While semi-trucks remain vital to the transport of all kinds of goods across the country, they also create a considerable accident risk to other people on the roadways. In 2017, nearly 5,000 accidents involving semi-trucks and buses resulted in fatalities. In fact, 116,000 big truck and bus accidents left victims with severe, life-altering injuries. Sadly, most of the lives lost in those accidents were the occupants of passenger vehicles, not the truck or bus drivers or their passengers. In many cases, the victims were innocent of any wrongdoing.
Injuries Caused by Big Rig Accidents
Semi-trucks, big rigs, tractor-trailers—no matter what you call them, they all have the potential to cause serious injuries when an accident occurs. Their size, weight, build, and the way that they were created to carry many goods make them dangerous vessels on American roads even when all other conditions are perfect. The types and severity of injuries will vary by accident and can range from bruises and road rash to the loss of limbs and paralysis.
Possible injuries sustained in a tractor-trailer accident include:
- Traumatic brain injuries
- Open and closed head injuries
- Penetrating brain injuries
- Spinal cord damage
- Crush injuries
- Back and neck injuries
- Broken bones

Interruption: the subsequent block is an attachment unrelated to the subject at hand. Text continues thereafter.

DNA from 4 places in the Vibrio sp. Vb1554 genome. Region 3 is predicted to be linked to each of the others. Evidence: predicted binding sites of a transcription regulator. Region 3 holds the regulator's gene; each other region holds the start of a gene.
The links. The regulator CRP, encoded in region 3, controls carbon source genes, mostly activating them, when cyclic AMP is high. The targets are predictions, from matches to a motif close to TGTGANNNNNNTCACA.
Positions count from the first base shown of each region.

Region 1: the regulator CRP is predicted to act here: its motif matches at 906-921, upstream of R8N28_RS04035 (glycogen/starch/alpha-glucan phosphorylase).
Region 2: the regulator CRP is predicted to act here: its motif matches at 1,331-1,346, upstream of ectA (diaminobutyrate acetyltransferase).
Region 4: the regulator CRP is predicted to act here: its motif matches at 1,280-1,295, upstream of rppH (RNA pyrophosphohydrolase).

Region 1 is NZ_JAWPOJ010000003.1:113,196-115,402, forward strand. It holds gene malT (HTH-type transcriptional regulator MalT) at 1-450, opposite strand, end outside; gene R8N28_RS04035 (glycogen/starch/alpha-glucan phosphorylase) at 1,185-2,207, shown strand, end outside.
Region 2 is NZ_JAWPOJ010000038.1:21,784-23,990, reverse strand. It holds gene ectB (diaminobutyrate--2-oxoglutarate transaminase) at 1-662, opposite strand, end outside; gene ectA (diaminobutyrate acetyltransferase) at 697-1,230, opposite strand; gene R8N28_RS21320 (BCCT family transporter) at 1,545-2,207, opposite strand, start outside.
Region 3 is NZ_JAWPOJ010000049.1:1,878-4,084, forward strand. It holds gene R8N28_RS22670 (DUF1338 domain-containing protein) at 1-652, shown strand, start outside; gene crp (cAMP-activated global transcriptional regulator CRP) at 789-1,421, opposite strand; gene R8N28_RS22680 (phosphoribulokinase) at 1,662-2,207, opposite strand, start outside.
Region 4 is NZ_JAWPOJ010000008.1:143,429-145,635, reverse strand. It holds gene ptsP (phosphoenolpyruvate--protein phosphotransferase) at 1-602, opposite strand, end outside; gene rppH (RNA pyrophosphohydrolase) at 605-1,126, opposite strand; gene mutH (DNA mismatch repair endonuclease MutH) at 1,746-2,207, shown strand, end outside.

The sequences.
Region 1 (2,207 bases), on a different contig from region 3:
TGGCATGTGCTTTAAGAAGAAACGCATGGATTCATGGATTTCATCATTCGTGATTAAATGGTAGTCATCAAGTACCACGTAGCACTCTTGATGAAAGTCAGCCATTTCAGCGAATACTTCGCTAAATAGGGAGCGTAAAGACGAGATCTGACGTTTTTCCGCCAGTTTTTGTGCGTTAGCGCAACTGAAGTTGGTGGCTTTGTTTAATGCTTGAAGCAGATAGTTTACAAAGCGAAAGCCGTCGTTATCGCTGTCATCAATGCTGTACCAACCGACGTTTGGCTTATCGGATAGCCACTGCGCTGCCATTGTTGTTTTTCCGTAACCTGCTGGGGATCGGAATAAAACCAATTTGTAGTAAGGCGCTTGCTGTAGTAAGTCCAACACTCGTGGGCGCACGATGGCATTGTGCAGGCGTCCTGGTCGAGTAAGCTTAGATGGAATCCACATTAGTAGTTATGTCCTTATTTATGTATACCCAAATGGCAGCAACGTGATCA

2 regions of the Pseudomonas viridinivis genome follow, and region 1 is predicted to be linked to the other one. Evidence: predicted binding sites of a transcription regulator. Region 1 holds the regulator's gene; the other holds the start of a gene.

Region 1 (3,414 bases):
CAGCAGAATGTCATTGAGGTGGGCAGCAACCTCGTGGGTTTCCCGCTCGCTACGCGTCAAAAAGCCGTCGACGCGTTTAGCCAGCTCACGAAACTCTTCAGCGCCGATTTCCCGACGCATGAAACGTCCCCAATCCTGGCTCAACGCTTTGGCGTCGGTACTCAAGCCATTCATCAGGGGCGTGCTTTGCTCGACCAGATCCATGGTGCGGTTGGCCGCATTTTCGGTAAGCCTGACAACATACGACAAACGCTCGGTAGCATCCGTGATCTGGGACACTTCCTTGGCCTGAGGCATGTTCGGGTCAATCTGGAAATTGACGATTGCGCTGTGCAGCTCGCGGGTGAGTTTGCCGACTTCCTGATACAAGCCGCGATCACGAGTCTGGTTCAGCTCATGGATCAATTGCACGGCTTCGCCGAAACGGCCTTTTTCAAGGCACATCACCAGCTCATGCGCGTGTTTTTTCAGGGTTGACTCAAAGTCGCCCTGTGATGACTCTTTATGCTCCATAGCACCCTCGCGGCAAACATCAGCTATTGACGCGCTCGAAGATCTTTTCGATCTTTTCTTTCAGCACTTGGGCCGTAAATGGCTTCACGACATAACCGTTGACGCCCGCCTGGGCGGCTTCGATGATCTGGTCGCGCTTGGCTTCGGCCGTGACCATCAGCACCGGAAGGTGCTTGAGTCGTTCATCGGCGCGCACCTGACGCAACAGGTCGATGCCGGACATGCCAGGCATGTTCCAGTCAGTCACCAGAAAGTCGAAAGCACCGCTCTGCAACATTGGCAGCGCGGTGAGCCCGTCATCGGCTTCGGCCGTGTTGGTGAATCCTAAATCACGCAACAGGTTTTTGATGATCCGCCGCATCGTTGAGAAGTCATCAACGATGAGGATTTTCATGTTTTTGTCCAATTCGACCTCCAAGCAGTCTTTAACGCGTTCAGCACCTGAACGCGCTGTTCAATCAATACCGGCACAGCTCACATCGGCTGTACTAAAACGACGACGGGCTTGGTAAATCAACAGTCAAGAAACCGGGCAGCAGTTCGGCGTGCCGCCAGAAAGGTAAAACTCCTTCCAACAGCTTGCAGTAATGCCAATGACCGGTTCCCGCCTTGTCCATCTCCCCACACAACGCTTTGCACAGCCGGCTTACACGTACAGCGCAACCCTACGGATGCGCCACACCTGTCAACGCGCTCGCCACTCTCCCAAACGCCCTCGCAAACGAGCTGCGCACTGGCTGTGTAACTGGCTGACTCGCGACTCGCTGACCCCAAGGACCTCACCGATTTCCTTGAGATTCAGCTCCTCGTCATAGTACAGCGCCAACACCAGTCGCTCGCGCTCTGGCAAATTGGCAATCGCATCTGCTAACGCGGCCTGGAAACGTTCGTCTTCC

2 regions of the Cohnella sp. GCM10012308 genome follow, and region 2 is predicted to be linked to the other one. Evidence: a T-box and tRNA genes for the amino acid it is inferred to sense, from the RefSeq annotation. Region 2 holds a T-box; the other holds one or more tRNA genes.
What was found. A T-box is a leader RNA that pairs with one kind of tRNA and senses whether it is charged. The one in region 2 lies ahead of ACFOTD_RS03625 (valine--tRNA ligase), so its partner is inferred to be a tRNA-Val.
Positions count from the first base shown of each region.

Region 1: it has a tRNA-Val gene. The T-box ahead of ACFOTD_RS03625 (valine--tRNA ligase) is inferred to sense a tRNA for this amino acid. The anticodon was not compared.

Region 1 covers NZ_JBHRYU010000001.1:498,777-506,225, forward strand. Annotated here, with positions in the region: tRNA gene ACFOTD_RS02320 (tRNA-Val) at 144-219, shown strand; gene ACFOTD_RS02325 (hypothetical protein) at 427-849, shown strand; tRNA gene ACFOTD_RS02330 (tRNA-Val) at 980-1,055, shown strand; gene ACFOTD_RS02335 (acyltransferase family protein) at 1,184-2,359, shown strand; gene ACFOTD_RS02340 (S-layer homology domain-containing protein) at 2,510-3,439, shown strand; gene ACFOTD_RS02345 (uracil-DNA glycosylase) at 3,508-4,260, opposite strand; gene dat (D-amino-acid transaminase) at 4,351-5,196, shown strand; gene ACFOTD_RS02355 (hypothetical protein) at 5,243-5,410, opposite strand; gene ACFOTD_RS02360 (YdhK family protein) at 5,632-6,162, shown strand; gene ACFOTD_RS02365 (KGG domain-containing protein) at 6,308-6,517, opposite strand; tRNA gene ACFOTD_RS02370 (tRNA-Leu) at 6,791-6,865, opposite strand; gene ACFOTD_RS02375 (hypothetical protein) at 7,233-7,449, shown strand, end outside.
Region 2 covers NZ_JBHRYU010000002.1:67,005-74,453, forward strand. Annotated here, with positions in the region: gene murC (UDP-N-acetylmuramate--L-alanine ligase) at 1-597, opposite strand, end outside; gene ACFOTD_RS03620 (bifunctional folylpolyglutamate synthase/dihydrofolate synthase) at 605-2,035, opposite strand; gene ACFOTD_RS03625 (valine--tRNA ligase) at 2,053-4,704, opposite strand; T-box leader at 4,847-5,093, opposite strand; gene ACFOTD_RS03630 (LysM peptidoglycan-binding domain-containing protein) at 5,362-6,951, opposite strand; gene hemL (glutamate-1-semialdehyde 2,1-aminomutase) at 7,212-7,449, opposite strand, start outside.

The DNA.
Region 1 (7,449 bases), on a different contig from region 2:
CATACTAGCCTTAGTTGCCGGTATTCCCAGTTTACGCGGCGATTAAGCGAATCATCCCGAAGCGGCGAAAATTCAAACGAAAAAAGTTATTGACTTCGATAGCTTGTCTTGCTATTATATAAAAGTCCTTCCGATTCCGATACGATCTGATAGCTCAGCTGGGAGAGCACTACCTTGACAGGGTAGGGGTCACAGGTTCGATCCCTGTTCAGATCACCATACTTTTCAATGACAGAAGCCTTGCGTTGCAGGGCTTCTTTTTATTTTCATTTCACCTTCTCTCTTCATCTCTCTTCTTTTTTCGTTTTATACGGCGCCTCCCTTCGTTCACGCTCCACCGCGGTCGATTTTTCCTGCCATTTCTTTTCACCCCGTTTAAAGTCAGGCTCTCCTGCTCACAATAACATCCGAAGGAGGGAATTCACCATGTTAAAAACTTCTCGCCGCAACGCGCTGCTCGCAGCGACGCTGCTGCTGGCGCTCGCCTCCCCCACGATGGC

- Organ trauma
- Internal bleeding
Who Pays for Your Injuries?
Even one of these injuries can lead to enormous medical bills. If you are like a vast majority of Americans, you can’t pay for these bills on your own, even with auto and medical insurance. Even if you could pay for these bills, you should not have to when you did not cause the injuries. The question remains, who is liable for paying for your injuries and damages, and how do you go about holding them accountable?
You may need to file a personal injury claim to pursue this compensation from the parties who are responsnible. It is not uncommon for those parties and their insurance companies to refuse to pay. This is why it is a good idea to have a truck accident lawyer on your side.
Respondeat Superior and Semi-Truck Accidents
Respondeat superior is a Latin term that means, “let the master answer.” In the legal realm, respondeat superior means that employers bear the liability for the actions of their employees when they are working under the scope of their regular job responsibilities. Under this logic, the trucking company that employs the truck driver who caused your accident is liable for your damages.
This legal premise assumes that the employee did not commit the acts that led to your crash intentionally. If a truck driver deliberately caused an auto accident, respondeat superior would not apply. There are other situations in which it would also not apply. When you work with an experienced semi-truck accident lawyer, they can help you effectively pursue a claim against the appropriate parties.
Is the Trucking Company Liable?